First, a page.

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What You Need to Know Before Opening an Organic Restaurant

What You Need to Know Before Opening an Organic Restaurant

 
Have you always wanted to start an organic restaurant? It could be because you value the concept of chemical-free greens and hormone-free animal products. Or, maybe you find importance in spreading wellness and good health. Or perhaps you happened to notice that people will pay through the nose for organic products and want a piece of that sweet, sweet pie. Whatever the reason, with social and political attention tuned to organic eating, now may be the time to make your dream a reality.

To keep a clear perspective before diving in, it's important to acknowledge some hard facts. The restaurant industry is notorious for widespread failure and only about a quarter of restaurants survive their first year [Source].

Defining "Organic"

The USDA and FDA must both be involved when it comes to defining organic and securing an organic label on food products. Generally, food that is produced without the use of synthetic pesticides, sewage-based fertilizers, or petroleum-based fertilizers is organic. Livestock must be exposed to outdoor grazing and receive no growth hormones or antibiotics to be considered organic. [Source]
However, the industry continues to grow and shift along with changes in social demands and economical trends. Organic foods are gaining in importance and popularity, and many restaurants are finding success in this niche.

Before getting started, weigh both the benefits and the risks.

1. Acknowledge the desire for healthy food. 

Consumers are displaying a cumulative shift in awareness of how diet relates to health. The National Restaurant Association (NRA) recently performed a study indicating that 71 percent of adults reported making the effort to eat more healthfully in 2013 than they were in 2011 [Source]. Many consumers accept and appreciate the concept of organic foods, and this alone will be good for your business. 

Still, the reality is that some consumers’ eating habits will not change. Consider your current demographic and if there is a realistic demand for organic food. It may take time. Many diners alter their dining preferences at some stage in their lives, but know that not all diners will embrace your concept right away, if ever.

2. Avoid being pretentious. 

There are certainly niches and neighborhoods for menus with nothing but soymilk, seitan and seaweed. But food that doesn’t taste, look or sound “normal” can be the source of elitist stigmatization. When crafting your organic menu, try offering familiar menu options, like classic hamburgers (made with hormone-free beef) or homemade vegetarian chili (made with organic beans, peppers, tomatoes and onions). Put the details in the menu descriptions.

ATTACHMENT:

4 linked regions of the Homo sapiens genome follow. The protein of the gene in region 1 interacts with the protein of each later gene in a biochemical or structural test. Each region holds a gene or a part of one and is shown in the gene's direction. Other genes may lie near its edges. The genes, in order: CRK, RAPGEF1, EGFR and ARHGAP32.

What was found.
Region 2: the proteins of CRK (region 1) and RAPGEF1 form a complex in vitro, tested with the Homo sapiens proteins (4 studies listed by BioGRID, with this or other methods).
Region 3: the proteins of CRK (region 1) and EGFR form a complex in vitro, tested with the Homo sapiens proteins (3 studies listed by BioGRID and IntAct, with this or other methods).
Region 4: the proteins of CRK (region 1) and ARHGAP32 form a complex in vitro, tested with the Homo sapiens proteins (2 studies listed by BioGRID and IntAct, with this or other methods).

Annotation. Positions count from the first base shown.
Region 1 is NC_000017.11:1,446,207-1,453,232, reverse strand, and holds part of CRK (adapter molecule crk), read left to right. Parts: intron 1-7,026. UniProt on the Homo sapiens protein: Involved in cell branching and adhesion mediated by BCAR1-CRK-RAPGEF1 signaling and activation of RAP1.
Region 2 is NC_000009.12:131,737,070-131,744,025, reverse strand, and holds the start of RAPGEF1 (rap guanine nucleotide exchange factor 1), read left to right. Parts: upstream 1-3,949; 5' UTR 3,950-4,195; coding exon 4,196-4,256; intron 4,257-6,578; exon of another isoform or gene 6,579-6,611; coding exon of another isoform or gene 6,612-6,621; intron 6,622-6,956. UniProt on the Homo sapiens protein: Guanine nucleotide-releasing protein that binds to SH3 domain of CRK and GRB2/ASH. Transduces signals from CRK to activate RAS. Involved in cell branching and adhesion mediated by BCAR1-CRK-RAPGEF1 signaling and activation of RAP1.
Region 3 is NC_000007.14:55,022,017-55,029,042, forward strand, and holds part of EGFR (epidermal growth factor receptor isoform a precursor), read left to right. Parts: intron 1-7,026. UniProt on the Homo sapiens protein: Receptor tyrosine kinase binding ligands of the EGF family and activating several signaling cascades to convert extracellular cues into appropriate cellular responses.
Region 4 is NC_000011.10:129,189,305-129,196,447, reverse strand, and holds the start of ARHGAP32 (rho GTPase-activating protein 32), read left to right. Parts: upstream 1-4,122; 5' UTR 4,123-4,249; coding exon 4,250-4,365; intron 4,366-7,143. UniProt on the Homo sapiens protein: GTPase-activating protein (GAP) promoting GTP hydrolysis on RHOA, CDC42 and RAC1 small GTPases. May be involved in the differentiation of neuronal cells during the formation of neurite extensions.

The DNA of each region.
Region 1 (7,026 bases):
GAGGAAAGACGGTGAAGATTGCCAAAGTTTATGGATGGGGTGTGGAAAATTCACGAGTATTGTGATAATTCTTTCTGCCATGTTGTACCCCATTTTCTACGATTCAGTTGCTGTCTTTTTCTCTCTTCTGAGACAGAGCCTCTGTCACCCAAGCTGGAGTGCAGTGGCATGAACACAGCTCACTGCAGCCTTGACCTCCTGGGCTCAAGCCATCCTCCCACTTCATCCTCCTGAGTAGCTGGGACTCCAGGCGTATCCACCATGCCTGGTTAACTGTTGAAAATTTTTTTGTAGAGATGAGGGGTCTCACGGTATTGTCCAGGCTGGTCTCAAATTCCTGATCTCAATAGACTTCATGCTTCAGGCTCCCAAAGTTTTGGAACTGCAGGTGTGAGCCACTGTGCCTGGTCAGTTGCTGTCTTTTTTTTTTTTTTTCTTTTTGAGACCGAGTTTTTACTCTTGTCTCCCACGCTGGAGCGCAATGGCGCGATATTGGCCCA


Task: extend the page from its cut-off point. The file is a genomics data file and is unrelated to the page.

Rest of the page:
It’s important to work at making your business, your brand image, your menu and yourself acceptable to others in a way that makes them value what you offer to the dining community. Market your healthy menu so as not to intimidate or shun the status quo. 

Maui Restaurant
Focuses on Health


“We need to wake up about our health,” says
 Michelle Fournier, who runs the organic restaurant Bamboo Fresh, in Lahaina, Hawaii. She offers local products in her small café and keeps everything organic when possible. She sources all of her meat from island ranchers and her smoothies are blended from local fruits and vegetables.

The benefit?

The food maintains its inherent nutrients, enzymes, fibers and proteins that are necessary for nutrition, without depleting earthly resources or exposing people to unnecessary toxins. 

Michelle also uses eco-friendly products like biodegradable straws, which are made from plant fiber. “They’re flimsy,” she admits, but she’d rather maintain her philosophy than use plastic, which takes years to decompose.

 
3. Be prepared for high food cost. 

There are strict, often regulated procedures involved in organic farming, and production costs can range 10 to 30% more than non-organic competitors [Source]. On top of that, produce yields are usually slightly smaller and perhaps less predictable than produce farmed with pesticides. Nation-wide certification can add to the cost, although the USDA is working to ameliorate the process [Source]. Still, there is almost a high cost to the restaurant owner when compared to non-organic options.

Operators should be aware of these high prices as well as volatile markets; organic foods may be more sensitive to changes in weather, pests, and market fluctuation. The cost often makes its way to the customer, but strive to keep prices reasonable in your restaurant so as not to make the items on your menu unaffordable.

 4. Find a good food source. 

All restaurants recognize the importance of a steady food supplier. Organic food suppliers may vary, but good relationships are essential and can sometimes help reduce volatile pricing. Many operators may choose to source food locally, from a certified-organic farm or even a neighborhood gardener, depending on the size of your kitchen and menu needs. Depending on your location, your supplier-to-operator partnership must last all year long. It may be that you need to work with multiple suppliers and change your menus seasonally.

When opening any new restaurant, acknowledge that there will be difficulties. Not everyone will love your concept, and high food cost is just a part of it. Organic restaurants are especially vulnerable to high costs, but they are also becoming more and more appealing to modern diners.